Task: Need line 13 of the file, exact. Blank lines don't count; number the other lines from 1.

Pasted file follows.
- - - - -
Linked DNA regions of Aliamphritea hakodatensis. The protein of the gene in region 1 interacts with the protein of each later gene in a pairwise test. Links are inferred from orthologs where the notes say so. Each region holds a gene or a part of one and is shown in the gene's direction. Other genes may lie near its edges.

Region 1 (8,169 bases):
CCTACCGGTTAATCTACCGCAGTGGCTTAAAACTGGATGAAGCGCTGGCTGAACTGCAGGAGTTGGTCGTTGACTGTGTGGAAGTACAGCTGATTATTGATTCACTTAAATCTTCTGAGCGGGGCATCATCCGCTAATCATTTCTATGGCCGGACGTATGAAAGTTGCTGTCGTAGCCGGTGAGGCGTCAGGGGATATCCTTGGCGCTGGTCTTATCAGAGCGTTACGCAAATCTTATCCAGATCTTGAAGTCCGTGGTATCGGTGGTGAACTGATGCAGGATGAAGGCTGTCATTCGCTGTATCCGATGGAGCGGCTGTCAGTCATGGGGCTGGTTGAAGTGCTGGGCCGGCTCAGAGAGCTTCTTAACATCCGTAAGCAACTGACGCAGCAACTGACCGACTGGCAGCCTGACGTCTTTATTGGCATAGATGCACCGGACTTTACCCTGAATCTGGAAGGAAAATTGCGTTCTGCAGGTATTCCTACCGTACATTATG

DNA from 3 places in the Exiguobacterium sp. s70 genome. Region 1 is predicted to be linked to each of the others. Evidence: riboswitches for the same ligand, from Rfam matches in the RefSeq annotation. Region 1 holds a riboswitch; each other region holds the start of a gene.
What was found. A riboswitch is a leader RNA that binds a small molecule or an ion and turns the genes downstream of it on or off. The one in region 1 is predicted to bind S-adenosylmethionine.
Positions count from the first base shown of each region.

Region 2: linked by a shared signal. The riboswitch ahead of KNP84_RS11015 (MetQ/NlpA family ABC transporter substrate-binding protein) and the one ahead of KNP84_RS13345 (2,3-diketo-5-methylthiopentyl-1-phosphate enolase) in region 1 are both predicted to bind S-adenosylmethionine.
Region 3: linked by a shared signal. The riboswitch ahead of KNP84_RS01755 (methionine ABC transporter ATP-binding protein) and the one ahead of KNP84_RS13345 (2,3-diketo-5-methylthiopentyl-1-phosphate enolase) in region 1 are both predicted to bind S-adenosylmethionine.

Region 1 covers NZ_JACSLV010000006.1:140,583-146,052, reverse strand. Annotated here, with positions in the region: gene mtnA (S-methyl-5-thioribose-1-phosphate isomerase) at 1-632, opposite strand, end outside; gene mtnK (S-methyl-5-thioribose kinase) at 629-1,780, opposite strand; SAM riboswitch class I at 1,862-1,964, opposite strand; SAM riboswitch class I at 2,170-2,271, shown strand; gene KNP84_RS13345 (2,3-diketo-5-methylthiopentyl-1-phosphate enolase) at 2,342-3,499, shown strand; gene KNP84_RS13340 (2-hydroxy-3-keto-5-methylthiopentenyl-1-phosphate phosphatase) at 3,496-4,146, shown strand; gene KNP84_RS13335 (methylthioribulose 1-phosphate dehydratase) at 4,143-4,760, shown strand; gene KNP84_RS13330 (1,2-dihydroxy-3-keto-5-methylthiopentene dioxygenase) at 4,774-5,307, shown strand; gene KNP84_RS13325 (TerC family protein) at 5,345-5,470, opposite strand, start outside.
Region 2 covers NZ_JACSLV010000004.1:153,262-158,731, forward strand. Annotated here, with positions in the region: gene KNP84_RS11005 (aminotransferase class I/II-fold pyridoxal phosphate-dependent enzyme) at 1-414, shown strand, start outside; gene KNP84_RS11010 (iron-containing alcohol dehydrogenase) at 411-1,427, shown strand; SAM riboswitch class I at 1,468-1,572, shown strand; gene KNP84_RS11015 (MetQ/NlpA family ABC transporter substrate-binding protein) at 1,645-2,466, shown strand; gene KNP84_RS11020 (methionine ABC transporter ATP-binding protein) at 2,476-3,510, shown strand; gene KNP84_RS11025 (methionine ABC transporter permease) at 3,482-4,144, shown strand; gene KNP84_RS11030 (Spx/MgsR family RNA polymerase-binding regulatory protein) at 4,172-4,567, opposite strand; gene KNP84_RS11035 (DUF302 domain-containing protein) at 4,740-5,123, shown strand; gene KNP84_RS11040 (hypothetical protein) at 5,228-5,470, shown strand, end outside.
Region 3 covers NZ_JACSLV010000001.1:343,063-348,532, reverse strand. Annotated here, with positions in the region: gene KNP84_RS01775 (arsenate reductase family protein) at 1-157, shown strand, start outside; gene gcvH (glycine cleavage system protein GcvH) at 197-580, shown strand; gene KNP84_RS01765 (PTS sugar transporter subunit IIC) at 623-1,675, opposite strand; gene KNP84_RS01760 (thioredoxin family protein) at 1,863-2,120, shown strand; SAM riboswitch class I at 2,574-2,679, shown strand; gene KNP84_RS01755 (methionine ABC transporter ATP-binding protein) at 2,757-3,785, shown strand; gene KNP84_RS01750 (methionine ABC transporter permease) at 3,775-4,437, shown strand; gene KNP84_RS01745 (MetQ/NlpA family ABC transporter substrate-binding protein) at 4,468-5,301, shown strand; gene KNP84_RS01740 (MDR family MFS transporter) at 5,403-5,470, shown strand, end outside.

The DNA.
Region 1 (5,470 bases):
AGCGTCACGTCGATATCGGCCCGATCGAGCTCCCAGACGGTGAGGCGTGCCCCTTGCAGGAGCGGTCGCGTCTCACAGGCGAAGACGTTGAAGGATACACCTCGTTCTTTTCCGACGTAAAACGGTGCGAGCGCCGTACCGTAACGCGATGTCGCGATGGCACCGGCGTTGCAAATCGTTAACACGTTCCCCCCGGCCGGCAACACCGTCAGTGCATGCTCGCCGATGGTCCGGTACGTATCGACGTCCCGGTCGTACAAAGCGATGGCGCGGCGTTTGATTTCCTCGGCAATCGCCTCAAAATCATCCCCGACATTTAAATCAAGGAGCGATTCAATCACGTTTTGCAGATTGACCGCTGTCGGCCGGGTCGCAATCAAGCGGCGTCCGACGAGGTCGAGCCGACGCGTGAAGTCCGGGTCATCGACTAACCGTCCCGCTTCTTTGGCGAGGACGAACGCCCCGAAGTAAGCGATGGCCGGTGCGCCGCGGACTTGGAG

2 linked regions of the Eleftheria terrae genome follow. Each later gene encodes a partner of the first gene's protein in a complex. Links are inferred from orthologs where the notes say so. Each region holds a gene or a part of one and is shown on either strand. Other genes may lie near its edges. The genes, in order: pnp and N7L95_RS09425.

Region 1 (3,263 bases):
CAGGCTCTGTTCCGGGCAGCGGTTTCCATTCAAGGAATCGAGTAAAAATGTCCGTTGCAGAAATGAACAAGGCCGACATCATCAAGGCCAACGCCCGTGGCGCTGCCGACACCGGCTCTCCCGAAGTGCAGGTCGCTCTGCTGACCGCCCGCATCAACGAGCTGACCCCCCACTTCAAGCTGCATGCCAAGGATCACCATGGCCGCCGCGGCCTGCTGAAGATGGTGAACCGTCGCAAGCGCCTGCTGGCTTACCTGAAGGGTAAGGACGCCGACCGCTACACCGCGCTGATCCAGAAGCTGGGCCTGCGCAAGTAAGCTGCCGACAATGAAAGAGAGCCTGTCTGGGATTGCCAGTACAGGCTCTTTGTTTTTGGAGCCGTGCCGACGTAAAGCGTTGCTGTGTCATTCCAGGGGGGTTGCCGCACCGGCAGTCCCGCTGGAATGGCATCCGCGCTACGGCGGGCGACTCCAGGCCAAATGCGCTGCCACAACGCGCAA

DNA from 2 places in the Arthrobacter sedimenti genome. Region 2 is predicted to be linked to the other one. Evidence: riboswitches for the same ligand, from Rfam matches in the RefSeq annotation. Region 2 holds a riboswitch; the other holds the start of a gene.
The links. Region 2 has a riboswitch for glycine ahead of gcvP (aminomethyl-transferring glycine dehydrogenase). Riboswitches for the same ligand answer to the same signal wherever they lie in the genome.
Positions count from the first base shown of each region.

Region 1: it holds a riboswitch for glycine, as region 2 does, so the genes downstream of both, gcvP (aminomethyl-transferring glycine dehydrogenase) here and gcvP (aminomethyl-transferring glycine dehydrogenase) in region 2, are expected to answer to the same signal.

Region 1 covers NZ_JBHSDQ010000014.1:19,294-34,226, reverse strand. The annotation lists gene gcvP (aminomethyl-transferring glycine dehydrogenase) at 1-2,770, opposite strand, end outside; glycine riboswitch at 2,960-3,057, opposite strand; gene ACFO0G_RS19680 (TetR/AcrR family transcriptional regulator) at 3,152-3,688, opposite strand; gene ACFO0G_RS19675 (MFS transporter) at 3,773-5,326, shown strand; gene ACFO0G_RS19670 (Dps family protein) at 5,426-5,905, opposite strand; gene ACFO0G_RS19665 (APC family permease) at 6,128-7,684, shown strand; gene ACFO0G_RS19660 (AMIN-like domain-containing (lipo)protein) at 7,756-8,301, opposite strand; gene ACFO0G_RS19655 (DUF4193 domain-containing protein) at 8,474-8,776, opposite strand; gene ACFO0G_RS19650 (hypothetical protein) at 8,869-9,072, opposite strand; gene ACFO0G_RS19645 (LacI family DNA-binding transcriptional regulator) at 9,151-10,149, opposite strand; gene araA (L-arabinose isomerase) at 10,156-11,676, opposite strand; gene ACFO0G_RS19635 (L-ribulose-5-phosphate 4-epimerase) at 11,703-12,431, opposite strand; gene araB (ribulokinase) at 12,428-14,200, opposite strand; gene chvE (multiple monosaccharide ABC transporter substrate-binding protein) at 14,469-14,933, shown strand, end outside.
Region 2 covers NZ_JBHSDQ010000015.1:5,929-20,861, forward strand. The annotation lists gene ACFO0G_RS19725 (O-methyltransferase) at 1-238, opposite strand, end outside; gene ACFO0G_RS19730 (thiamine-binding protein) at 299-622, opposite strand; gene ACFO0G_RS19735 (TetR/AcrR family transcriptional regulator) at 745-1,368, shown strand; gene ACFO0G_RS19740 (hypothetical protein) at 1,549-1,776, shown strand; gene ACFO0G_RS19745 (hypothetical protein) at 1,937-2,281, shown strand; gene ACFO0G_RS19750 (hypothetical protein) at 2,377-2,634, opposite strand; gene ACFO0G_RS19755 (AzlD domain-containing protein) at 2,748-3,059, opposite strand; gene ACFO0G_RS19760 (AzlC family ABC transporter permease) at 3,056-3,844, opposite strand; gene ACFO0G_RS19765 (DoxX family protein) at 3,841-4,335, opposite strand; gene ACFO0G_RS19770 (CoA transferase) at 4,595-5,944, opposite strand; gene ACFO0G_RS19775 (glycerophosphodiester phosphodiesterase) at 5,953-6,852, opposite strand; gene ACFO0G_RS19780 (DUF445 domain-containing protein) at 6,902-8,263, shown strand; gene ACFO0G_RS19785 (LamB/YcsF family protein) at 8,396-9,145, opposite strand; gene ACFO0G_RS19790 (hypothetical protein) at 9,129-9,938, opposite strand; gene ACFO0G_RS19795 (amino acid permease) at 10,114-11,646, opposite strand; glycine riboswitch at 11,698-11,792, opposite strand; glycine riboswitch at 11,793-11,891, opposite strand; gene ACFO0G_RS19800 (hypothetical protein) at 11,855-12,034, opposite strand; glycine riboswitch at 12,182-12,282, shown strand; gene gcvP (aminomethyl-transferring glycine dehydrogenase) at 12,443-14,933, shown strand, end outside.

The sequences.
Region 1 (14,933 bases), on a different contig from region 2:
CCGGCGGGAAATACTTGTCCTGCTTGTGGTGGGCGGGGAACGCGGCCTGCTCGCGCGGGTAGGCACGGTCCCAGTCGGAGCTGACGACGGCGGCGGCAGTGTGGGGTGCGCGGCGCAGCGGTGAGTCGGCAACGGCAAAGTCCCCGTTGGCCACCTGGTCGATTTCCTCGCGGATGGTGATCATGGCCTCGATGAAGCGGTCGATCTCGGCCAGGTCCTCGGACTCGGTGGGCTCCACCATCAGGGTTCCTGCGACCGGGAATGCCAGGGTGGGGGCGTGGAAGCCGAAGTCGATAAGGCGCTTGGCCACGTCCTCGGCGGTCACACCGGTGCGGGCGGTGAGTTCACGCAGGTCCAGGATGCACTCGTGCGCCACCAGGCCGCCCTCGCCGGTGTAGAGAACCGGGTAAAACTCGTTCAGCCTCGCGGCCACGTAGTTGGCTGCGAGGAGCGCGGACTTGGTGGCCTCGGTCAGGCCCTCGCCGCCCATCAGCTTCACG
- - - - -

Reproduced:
Region 1 (5,470 bases):